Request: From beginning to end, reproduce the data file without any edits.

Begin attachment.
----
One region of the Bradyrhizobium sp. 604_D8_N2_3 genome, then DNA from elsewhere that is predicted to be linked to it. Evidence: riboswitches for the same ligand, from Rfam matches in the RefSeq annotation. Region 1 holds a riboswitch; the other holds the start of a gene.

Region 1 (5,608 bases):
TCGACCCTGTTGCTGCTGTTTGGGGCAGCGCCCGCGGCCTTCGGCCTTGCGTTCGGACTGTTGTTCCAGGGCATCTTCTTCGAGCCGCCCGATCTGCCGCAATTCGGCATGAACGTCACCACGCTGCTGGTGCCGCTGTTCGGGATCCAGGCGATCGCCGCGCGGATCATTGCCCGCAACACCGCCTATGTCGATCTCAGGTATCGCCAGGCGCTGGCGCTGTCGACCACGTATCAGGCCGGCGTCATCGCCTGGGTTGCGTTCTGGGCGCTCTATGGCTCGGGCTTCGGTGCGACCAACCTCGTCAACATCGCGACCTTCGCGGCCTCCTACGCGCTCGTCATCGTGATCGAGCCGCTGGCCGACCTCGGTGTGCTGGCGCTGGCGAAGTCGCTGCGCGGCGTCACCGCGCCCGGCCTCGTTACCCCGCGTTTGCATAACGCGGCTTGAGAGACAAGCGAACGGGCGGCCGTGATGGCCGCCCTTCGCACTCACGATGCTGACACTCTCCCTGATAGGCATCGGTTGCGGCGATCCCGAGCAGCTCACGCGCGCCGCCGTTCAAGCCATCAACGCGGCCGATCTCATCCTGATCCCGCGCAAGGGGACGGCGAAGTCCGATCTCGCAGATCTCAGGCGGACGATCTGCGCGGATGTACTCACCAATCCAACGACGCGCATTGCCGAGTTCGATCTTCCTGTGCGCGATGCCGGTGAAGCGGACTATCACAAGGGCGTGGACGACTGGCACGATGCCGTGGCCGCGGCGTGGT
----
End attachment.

One region of the Bradyrhizobium sp. 604_D8_N2_3 genome, then DNA from elsewhere that is predicted to be linked to it. Evidence: riboswitches for the same ligand, from Rfam matches in the RefSeq annotation. Region 1 holds a riboswitch; the other holds the start of a gene.

Region 1 (5,608 bases):
TCGACCCTGTTGCTGCTGTTTGGGGCAGCGCCCGCGGCCTTCGGCCTTGCGTTCGGACTGTTGTTCCAGGGCATCTTCTTCGAGCCGCCCGATCTGCCGCAATTCGGCATGAACGTCACCACGCTGCTGGTGCCGCTGTTCGGGATCCAGGCGATCGCCGCGCGGATCATTGCCCGCAACACCGCCTATGTCGATCTCAGGTATCGCCAGGCGCTGGCGCTGTCGACCACGTATCAGGCCGGCGTCATCGCCTGGGTTGCGTTCTGGGCGCTCTATGGCTCGGGCTTCGGTGCGACCAACCTCGTCAACATCGCGACCTTCGCGGCCTCCTACGCGCTCGTCATCGTGATCGAGCCGCTGGCCGACCTCGGTGTGCTGGCGCTGGCGAAGTCGCTGCGCGGCGTCACCGCGCCCGGCCTCGTTACCCCGCGTTTGCATAACGCGGCTTGAGAGACAAGCGAACGGGCGGCCGTGATGGCCGCCCTTCGCACTCACGATGCTGACACTCTCCCTGATAGGCATCGGTTGCGGCGATCCCGAGCAGCTCACGCGCGCCGCCGTTCAAGCCATCAACGCGGCCGATCTCATCCTGATCCCGCGCAAGGGGACGGCGAAGTCCGATCTCGCAGATCTCAGGCGGACGATCTGCGCGGATGTACTCACCAATCCAACGACGCGCATTGCCGAGTTCGATCTTCCTGTGCGCGATGCCGGTGAAGCGGACTATCACAAGGGCGTGGACGACTGGCACGATGCCGTGGCCGCGGCGTGGT